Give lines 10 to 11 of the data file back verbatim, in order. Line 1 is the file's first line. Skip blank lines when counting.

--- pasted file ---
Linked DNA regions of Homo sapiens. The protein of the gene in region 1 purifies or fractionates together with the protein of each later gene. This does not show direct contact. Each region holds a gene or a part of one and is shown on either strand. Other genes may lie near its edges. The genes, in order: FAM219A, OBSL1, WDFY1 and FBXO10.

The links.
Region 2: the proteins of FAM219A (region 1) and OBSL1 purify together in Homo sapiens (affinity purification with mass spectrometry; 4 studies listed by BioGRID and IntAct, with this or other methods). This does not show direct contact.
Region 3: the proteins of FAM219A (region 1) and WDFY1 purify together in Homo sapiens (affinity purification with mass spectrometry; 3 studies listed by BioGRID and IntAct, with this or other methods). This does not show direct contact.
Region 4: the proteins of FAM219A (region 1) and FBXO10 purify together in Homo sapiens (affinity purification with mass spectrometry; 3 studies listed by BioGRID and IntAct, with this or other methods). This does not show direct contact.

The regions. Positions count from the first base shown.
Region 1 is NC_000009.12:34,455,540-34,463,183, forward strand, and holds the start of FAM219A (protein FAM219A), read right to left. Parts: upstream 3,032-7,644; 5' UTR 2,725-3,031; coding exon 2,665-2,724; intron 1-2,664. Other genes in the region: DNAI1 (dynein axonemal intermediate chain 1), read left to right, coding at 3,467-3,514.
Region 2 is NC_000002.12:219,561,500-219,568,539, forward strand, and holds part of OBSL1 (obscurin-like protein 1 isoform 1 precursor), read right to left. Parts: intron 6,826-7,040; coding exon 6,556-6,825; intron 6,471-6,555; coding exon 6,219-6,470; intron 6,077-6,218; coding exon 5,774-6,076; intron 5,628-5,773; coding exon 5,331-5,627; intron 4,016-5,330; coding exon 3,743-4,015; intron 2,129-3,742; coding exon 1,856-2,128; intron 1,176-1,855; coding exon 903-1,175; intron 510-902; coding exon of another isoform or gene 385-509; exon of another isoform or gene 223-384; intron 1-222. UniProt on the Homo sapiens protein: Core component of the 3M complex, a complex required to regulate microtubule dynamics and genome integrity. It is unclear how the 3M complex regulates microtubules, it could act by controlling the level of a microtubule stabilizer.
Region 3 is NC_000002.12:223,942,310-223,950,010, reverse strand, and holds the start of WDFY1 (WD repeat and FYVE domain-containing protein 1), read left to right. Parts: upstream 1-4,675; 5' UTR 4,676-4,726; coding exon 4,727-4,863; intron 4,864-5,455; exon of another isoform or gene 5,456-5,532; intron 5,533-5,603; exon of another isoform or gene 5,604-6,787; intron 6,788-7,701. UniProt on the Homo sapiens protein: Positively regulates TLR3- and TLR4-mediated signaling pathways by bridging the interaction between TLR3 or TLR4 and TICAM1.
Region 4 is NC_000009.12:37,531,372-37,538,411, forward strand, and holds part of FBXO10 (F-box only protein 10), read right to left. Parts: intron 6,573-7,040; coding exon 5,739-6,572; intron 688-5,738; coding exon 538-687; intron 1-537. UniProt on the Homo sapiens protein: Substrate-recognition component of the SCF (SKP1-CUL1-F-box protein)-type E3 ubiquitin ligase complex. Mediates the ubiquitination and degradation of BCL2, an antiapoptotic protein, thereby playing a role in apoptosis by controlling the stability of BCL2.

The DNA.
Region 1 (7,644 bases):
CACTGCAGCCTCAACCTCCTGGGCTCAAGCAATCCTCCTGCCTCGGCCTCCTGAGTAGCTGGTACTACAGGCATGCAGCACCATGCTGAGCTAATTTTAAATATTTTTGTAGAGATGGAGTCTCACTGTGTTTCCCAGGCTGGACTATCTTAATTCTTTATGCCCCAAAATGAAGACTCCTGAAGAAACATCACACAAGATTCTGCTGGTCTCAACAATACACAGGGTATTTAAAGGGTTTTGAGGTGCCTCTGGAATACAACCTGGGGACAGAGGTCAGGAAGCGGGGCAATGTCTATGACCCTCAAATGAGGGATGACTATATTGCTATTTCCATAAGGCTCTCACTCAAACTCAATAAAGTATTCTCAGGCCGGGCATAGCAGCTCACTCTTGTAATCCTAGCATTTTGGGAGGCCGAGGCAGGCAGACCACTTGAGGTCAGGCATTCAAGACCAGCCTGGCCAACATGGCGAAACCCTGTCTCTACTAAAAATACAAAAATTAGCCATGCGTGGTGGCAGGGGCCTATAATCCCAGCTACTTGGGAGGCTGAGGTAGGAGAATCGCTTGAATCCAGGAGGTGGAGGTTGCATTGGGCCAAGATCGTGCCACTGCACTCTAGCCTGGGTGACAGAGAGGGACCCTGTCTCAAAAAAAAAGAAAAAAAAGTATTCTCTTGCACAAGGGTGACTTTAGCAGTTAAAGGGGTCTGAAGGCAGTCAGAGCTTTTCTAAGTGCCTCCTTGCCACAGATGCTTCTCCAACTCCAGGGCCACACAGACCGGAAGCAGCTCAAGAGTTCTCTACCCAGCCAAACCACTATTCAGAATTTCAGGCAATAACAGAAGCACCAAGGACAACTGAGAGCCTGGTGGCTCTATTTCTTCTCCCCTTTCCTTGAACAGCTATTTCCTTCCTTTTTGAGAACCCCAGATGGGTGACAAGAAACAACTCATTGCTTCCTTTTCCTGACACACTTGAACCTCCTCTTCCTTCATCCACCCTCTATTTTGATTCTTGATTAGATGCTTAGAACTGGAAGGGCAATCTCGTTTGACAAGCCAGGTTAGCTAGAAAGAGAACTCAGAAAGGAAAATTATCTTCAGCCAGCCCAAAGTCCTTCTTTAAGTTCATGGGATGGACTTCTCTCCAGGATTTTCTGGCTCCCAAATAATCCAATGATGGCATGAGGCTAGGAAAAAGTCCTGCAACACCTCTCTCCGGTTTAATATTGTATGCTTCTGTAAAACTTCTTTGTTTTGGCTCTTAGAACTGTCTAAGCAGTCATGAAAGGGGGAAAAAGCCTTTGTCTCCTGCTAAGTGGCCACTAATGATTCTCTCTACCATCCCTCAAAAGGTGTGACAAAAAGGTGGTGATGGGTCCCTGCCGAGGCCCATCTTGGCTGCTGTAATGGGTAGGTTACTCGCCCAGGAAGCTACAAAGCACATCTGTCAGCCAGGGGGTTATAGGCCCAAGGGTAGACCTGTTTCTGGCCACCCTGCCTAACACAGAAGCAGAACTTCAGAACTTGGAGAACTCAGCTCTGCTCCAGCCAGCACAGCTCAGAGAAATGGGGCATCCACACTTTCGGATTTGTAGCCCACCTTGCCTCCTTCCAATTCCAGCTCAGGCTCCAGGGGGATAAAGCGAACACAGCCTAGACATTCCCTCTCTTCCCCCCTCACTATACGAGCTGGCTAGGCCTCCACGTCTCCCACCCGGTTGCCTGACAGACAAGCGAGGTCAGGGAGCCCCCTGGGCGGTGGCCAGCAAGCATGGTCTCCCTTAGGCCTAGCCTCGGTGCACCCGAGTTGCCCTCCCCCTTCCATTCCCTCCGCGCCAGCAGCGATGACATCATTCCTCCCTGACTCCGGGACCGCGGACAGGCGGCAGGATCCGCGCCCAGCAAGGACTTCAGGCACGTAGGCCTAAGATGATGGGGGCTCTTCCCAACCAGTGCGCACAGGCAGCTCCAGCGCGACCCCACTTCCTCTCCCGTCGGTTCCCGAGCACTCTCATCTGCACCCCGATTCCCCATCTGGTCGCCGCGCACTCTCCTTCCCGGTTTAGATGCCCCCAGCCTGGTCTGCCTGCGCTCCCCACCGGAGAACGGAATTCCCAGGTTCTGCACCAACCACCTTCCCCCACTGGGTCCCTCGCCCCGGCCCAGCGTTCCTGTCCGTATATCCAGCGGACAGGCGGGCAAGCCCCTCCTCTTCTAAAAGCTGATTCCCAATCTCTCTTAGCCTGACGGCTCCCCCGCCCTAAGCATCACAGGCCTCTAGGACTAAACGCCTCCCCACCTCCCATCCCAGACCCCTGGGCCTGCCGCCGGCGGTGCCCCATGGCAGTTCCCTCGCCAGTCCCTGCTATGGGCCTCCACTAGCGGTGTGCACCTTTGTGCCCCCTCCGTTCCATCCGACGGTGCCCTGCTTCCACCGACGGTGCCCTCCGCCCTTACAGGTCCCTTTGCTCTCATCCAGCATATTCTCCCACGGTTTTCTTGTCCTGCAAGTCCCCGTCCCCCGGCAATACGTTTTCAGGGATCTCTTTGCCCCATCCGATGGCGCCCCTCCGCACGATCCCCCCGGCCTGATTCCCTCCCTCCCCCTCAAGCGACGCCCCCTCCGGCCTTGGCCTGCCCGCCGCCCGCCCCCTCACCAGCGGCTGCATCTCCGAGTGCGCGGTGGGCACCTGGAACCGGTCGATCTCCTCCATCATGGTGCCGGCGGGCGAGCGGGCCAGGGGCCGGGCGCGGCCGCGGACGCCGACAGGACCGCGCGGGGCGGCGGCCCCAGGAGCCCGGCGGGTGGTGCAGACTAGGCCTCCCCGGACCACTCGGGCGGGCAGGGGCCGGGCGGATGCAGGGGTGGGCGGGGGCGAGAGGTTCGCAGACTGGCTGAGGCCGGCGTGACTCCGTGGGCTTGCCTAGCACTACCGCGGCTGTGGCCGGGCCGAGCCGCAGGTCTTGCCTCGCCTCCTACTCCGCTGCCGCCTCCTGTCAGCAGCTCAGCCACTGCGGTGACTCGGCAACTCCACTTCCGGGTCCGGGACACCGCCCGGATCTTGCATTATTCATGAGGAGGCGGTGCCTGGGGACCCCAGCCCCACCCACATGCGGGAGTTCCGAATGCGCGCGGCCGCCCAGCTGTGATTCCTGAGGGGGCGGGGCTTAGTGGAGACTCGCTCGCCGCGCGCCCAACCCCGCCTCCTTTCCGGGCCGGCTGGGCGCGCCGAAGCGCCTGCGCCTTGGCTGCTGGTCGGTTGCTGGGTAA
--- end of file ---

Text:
Region 4 is NC_000009.12:37,531,372-37,538,411, forward strand, and holds part of FBXO10 (F-box only protein 10), read right to left. Parts: intron 6,573-7,040; coding exon 5,739-6,572; intron 688-5,738; coding exon 538-687; intron 1-537. UniProt on the Homo sapiens protein: Substrate-recognition component of the SCF (SKP1-CUL1-F-box protein)-type E3 ubiquitin ligase complex. Mediates the ubiquitination and degradation of BCL2, an antiapoptotic protein, thereby playing a role in apoptosis by controlling the stability of BCL2.

The DNA.